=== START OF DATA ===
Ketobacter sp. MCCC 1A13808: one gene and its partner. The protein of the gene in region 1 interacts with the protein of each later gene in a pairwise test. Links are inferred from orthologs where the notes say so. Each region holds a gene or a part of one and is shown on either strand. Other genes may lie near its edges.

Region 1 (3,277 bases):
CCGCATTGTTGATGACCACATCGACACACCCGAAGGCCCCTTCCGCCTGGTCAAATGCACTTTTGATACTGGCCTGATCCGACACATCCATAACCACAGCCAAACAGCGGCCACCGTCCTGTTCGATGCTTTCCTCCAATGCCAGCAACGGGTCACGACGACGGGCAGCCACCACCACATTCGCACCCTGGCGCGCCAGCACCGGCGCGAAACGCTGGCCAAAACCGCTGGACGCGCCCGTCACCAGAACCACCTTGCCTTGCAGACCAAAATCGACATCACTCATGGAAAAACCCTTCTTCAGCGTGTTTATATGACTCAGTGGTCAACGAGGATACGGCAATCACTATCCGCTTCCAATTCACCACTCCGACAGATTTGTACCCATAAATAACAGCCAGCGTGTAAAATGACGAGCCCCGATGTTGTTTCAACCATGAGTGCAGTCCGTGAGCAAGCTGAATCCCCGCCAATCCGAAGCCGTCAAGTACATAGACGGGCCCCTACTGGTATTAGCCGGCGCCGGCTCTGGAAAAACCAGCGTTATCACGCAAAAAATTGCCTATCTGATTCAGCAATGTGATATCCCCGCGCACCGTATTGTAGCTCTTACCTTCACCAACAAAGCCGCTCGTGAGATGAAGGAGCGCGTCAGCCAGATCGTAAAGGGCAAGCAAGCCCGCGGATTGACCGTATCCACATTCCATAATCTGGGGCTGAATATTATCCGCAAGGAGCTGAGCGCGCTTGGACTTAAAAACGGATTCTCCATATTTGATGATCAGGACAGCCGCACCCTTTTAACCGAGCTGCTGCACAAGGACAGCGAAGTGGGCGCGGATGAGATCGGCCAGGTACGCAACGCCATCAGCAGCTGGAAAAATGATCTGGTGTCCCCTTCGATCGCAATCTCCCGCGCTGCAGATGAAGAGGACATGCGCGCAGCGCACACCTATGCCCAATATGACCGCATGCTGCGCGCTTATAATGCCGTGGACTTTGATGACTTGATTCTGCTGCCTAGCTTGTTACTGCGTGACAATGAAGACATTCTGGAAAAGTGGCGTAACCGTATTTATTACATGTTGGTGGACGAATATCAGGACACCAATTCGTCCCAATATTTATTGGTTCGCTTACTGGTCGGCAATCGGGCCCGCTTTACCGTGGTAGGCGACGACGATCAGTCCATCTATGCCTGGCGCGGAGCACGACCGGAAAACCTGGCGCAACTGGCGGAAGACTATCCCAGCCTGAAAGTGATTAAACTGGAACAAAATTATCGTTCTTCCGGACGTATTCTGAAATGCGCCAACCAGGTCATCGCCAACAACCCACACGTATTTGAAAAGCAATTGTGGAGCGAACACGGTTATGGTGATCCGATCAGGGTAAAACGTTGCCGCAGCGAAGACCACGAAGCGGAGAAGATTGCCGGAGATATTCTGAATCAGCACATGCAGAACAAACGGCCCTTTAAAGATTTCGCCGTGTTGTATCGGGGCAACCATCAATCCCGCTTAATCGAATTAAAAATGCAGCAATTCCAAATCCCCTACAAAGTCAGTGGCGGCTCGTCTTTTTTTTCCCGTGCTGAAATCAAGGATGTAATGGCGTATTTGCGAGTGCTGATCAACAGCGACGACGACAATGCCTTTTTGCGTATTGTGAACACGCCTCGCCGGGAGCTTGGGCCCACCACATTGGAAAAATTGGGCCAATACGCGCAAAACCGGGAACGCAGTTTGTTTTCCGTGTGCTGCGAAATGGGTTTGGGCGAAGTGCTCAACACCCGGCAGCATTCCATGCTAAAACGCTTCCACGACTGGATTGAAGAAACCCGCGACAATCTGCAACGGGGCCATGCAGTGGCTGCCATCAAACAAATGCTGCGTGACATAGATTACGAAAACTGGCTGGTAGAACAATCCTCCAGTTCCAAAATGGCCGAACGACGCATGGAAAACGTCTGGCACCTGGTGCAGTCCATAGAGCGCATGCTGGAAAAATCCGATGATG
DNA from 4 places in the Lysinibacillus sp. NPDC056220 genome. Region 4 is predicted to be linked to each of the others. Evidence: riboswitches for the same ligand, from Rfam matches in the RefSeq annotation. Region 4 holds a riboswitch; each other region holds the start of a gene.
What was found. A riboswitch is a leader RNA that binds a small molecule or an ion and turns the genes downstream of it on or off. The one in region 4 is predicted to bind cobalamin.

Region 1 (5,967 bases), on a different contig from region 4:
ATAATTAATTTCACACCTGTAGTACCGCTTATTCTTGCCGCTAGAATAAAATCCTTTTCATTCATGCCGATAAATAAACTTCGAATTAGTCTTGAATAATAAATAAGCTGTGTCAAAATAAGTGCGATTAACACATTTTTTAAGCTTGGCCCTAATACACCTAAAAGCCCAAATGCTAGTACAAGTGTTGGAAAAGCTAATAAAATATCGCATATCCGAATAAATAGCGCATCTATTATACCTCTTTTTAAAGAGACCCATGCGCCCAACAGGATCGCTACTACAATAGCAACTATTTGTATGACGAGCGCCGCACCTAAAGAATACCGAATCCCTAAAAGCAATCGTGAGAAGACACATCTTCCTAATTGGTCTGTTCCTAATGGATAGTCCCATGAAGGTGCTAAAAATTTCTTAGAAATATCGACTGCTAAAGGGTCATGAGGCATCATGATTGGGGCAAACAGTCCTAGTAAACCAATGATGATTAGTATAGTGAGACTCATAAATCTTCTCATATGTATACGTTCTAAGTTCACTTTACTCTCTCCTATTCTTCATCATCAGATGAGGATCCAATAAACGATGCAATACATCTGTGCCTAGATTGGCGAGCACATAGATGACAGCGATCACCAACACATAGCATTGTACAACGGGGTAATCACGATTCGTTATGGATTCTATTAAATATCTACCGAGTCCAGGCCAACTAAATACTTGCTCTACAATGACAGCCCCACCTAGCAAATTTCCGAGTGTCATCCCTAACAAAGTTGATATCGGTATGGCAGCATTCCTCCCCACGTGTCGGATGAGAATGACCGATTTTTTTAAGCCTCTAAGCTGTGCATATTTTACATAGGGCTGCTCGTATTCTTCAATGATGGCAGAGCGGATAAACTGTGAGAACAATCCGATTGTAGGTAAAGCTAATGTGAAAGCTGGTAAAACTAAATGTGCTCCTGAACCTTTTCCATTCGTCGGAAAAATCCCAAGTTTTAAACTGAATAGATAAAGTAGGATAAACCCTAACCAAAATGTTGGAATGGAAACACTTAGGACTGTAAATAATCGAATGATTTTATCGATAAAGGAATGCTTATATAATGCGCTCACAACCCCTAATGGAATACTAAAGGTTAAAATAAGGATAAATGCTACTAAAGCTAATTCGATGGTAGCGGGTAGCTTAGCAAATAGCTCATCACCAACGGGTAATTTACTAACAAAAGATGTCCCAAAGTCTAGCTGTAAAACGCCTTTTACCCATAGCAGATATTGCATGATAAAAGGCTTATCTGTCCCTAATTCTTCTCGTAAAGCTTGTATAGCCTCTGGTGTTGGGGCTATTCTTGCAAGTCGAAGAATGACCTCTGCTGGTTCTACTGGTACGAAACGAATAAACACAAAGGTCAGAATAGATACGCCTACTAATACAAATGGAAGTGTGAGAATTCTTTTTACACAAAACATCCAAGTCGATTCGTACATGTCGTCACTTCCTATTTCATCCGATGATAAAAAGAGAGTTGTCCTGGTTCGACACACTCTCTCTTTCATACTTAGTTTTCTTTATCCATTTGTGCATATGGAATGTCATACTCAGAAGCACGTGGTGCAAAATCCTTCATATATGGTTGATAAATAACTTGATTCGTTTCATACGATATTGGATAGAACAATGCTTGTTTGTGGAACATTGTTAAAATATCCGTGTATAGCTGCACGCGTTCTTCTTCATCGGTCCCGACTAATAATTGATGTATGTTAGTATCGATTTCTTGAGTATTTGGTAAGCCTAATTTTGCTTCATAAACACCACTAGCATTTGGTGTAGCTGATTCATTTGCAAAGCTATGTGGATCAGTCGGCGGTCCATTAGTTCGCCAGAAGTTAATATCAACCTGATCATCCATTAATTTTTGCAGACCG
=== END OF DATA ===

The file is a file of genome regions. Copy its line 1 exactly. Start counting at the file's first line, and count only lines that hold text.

Ketobacter sp. MCCC 1A13808: one gene and its partner. The protein of the gene in region 1 interacts with the protein of each later gene in a pairwise test. Links are inferred from orthologs where the notes say so. Each region holds a gene or a part of one and is shown on either strand. Other genes may lie near its edges.